.Female Gaze: ‘Twelfth Night’ at Marin Shakes

Modern audiences forget that Shakespeare’s plays had to appeal to various classes and cultures. Bawdy, convoluted plots with drunken comedy and misadventures were a good bet for audiences in Elizabethan England. Twelfth Night takes that conceit to the limit.

The Marin Shakespeare Company has a production running at Dominican University’s Forest Meadows Amphitheatre in San Rafael through Sept. 3. Directed and choreographed by Bridgette Loriaux, it’s a joyful, endearing adaptation that presents the four-centuries-old play in a way that is both accessible and modern while still true to the story.

A pair of identical(ish) twins thinks the other has died in a shipwreck. The female, Viola (Stevie DeMott), washes up on the shores of Illyria and pretends to be a man. The male, Sebastian (Salim Razawi), is rescued by reformed pirate Antonio (Justin P. Lopez), who swears undying fealty to Sebastian.

In Illyria, Olivia (Charisse Loriaux) has taken a vow of isolation while mourning her brother. Across the way, Count Orsino (Johnny Moreno) has become lovesick with Olivia, harassing her non-stop to marry him. Viola, dressed as the servant Cesario, enters Orsino’s court and falls in love with him. Olivia, of course, immediately falls in love with Cesario/Viola.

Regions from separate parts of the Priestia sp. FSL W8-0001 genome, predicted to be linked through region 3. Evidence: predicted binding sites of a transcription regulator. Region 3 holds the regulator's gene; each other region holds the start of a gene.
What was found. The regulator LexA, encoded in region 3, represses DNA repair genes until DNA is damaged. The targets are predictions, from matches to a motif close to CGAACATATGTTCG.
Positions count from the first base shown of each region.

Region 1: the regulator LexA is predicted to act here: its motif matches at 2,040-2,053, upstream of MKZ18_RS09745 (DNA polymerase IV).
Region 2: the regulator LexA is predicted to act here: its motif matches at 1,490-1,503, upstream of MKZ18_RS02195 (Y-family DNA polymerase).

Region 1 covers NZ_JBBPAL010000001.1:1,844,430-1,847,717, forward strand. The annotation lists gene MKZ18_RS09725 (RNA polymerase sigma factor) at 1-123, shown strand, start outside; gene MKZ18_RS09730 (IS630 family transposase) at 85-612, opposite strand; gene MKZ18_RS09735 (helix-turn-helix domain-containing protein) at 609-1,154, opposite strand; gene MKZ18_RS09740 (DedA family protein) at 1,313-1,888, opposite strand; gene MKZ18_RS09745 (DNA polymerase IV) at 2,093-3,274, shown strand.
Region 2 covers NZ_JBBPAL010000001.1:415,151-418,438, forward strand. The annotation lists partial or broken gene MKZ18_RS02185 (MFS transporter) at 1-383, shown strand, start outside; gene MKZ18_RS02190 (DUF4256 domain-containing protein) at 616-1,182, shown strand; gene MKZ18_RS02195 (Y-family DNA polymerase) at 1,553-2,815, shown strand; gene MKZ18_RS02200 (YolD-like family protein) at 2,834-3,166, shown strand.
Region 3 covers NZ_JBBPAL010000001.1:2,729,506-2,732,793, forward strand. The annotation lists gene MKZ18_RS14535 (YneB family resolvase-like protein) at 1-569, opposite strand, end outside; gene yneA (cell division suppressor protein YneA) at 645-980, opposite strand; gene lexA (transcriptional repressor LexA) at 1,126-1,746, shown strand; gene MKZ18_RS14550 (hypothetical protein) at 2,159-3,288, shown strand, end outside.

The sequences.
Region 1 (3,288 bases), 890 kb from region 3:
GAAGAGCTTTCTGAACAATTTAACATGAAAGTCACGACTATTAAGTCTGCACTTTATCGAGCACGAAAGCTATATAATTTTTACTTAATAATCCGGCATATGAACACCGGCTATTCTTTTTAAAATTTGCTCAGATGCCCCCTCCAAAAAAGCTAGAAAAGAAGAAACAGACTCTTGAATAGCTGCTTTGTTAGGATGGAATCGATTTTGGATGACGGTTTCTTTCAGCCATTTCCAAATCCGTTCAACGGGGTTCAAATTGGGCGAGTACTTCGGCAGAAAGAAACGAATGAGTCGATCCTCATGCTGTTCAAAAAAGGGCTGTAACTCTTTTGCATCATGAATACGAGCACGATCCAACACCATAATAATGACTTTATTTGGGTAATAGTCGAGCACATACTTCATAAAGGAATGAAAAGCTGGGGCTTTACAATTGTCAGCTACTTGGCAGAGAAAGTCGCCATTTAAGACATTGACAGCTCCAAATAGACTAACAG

Meanwhile, Olivia’s drunk uncle, Toby (Robert Parsons), and his ne’er-do-well friend, Andrew (Steve Price), are spending Andrew’s fortune on alcohol. The steward Malvolio (Michael Gene Sullivan) disapproves of Toby and company, which leads to the two drunks, the housemaid Mariah (Nancy Carlin) and the Fool Feste (Adrian Deane) setting up a practical joke involving yellow stockings, cross-garters and madness.

DeMott’s Viola is spot-on without feeling gimmicky or belittling. The chemistry between her and both Moreno and Loriaux is palpable. Loriaux brilliantly plays Olivia as a strong young woman who knows her mind and embraces her sexuality. Moreno’s Orsino knows his way around a guitar, a sonnet and a yoga mat, and Sullivan’s Malvolio is a surprisingly limber and nuanced character. Also outstanding is Deane’s Feste. Deane plays the fool with sensitivity and depth. Her remarkable talent for song and dance elevates an already excellent performance.

Yes, some elements didn’t quite work. But overall, from the sumptuous costumes (Bethany Deal) to the on-point set (Nina Ball), this production is a comprehensive argument for the female gaze’s ability to take a problematic play with sexist and homophobic undertones and turn it into a celebration of loving who and how one wants.

‘Twelfth Night’’ runs Thurs-Sun through Sept. 3 at the Forest Meadows Amphitheatre at Dominican University of California, 890 Belle Ave., San Rafael. Thurs-Sat, 7:30pm; Sun, 5pm. $15-$40. 415.388.5208. marinshakespeare.org.


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